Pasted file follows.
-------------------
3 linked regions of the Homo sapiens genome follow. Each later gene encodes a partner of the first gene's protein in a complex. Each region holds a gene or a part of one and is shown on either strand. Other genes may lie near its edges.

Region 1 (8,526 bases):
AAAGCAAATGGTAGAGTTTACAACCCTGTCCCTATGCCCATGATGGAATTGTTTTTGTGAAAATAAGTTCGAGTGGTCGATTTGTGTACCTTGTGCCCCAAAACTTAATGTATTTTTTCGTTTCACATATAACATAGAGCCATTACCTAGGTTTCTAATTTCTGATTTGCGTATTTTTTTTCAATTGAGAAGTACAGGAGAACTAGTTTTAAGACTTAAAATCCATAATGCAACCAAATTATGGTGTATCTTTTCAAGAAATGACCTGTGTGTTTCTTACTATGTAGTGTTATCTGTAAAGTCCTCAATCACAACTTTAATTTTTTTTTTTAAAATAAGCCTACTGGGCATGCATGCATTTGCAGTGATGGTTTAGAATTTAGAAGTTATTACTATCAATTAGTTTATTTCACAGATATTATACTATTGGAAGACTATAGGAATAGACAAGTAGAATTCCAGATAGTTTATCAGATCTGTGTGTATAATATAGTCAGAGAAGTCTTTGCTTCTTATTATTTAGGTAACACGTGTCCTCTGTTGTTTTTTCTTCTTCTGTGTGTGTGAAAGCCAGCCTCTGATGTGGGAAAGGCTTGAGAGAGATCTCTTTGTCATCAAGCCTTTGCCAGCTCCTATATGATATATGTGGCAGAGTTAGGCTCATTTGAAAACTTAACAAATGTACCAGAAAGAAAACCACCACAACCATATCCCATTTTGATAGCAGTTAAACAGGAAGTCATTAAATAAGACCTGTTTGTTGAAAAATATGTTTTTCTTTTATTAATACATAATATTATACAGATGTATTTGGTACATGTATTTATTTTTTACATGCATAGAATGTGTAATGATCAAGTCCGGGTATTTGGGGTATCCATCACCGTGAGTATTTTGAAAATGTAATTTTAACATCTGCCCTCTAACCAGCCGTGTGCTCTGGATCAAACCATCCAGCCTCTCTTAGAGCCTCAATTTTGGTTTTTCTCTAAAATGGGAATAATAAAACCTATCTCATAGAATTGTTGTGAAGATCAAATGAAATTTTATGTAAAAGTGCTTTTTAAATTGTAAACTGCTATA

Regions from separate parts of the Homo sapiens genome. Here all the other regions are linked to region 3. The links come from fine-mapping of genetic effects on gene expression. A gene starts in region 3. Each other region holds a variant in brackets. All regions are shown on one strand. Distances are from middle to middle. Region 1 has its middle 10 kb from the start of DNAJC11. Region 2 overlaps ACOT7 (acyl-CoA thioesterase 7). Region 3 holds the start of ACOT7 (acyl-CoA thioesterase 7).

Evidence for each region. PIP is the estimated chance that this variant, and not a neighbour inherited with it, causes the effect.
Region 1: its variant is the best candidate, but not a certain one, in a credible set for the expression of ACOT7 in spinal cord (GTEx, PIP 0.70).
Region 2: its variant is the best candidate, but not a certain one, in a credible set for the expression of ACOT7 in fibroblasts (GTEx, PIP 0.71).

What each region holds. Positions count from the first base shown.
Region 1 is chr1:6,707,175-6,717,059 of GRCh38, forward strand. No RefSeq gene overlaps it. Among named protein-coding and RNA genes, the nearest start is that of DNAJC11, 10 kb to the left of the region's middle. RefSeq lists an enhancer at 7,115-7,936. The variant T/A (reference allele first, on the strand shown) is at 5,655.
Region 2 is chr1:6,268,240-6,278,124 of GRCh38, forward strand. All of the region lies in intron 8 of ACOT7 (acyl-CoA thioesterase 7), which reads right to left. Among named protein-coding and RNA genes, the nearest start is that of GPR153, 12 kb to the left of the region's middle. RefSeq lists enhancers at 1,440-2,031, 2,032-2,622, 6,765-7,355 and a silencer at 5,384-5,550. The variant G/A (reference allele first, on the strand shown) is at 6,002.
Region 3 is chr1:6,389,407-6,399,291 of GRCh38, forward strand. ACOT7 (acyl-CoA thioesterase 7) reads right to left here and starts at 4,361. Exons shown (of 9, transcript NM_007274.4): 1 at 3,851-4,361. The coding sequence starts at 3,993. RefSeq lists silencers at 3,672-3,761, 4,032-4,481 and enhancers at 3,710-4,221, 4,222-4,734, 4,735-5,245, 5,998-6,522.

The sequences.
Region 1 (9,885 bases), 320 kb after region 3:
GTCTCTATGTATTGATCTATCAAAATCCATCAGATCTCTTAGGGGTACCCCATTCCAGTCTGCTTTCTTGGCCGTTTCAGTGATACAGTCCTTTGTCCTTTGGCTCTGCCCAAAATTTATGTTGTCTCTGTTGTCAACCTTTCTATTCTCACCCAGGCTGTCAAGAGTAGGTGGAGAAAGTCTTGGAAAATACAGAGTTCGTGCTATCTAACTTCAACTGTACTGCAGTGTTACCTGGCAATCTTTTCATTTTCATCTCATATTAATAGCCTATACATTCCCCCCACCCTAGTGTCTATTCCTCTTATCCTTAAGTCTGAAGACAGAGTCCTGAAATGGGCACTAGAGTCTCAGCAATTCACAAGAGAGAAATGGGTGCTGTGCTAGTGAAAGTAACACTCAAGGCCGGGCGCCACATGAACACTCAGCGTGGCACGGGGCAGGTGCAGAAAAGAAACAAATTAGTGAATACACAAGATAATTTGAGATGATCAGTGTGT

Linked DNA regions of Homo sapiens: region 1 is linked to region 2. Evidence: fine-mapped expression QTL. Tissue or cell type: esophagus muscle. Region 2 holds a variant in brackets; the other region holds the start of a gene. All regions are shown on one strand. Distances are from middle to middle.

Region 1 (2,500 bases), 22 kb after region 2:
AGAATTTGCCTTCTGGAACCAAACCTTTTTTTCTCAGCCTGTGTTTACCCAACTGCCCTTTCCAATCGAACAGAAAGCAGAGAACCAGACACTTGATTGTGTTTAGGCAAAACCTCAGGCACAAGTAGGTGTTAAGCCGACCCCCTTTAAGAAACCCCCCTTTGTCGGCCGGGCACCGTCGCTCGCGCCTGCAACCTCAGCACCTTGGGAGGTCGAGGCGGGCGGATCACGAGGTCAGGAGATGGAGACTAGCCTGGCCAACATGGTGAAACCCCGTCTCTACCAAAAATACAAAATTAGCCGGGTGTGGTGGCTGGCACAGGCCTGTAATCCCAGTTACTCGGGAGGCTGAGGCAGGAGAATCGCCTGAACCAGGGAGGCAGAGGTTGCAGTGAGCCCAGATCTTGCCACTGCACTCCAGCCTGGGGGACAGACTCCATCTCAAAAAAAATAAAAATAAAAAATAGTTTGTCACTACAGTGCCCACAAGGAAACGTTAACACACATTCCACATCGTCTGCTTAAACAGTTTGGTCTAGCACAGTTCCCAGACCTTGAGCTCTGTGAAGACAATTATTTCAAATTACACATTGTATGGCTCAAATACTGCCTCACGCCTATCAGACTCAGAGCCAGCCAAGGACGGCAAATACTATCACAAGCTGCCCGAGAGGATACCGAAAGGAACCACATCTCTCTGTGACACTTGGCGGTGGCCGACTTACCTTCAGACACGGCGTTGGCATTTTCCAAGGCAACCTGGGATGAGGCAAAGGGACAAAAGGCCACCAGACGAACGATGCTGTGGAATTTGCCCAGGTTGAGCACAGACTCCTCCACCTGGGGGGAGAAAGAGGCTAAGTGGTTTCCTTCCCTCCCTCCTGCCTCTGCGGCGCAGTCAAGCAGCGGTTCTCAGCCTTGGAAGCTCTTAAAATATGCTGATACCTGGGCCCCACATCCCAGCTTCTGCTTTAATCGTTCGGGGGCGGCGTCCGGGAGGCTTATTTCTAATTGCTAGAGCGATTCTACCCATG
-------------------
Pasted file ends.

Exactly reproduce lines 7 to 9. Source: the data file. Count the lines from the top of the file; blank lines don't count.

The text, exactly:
Region 2: its variant is the best candidate, but not a certain one, in a credible set for the expression of ACOT7 in fibroblasts (GTEx, PIP 0.71).

What each region holds. Positions count from the first base shown.
Region 1 is chr1:6,707,175-6,717,059 of GRCh38, forward strand. No RefSeq gene overlaps it. Among named protein-coding and RNA genes, the nearest start is that of DNAJC11, 10 kb to the left of the region's middle. RefSeq lists an enhancer at 7,115-7,936. The variant T/A (reference allele first, on the strand shown) is at 5,655.